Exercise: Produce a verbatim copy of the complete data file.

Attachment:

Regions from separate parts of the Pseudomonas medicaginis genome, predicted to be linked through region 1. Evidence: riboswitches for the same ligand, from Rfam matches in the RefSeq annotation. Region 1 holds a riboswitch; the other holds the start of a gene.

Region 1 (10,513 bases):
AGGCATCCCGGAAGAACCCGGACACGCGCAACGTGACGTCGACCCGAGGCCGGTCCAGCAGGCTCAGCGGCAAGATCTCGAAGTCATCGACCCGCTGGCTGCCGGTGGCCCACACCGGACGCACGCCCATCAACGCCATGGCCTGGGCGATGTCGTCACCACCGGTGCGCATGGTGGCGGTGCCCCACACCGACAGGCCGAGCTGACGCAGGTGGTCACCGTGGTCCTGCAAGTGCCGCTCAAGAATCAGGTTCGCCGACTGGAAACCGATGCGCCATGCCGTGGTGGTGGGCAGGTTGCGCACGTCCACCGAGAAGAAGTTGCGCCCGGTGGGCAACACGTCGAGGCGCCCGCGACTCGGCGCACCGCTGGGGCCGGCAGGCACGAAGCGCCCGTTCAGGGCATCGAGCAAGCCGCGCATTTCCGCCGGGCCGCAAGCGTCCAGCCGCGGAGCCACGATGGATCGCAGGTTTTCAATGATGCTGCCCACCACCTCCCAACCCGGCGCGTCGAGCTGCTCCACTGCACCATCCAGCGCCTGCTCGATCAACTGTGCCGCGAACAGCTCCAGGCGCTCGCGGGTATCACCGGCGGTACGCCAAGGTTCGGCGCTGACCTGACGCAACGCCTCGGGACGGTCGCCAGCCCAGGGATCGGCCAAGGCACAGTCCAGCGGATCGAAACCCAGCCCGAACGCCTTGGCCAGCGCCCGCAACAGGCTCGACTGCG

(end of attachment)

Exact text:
Regions from separate parts of the Pseudomonas medicaginis genome, predicted to be linked through region 1. Evidence: riboswitches for the same ligand, from Rfam matches in the RefSeq annotation. Region 1 holds a riboswitch; the other holds the start of a gene.

Region 1 (10,513 bases):
AGGCATCCCGGAAGAACCCGGACACGCGCAACGTGACGTCGACCCGAGGCCGGTCCAGCAGGCTCAGCGGCAAGATCTCGAAGTCATCGACCCGCTGGCTGCCGGTGGCCCACACCGGACGCACGCCCATCAACGCCATGGCCTGGGCGATGTCGTCACCACCGGTGCGCATGGTGGCGGTGCCCCACACCGACAGGCCGAGCTGACGCAGGTGGTCACCGTGGTCCTGCAAGTGCCGCTCAAGAATCAGGTTCGCCGACTGGAAACCGATGCGCCATGCCGTGGTGGTGGGCAGGTTGCGCACGTCCACCGAGAAGAAGTTGCGCCCGGTGGGCAACACGTCGAGGCGCCCGCGACTCGGCGCACCGCTGGGGCCGGCAGGCACGAAGCGCCCGTTCAGGGCATCGAGCAAGCCGCGCATTTCCGCCGGGCCGCAAGCGTCCAGCCGCGGAGCCACGATGGATCGCAGGTTTTCAATGATGCTGCCCACCACCTCCCAACCCGGCGCGTCGAGCTGCTCCACTGCACCATCCAGCGCCTGCTCGATCAACTGTGCCGCGAACAGCTCCAGGCGCTCGCGGGTATCACCGGCGGTACGCCAAGGTTCGGCGCTGACCTGACGCAACGCCTCGGGACGGTCGCCAGCCCAGGGATCGGCCAAGGCACAGTCCAGCGGATCGAAACCCAGCCCGAACGCCTTGGCCAGCGCCCGCAACAGGCTCGACTGCG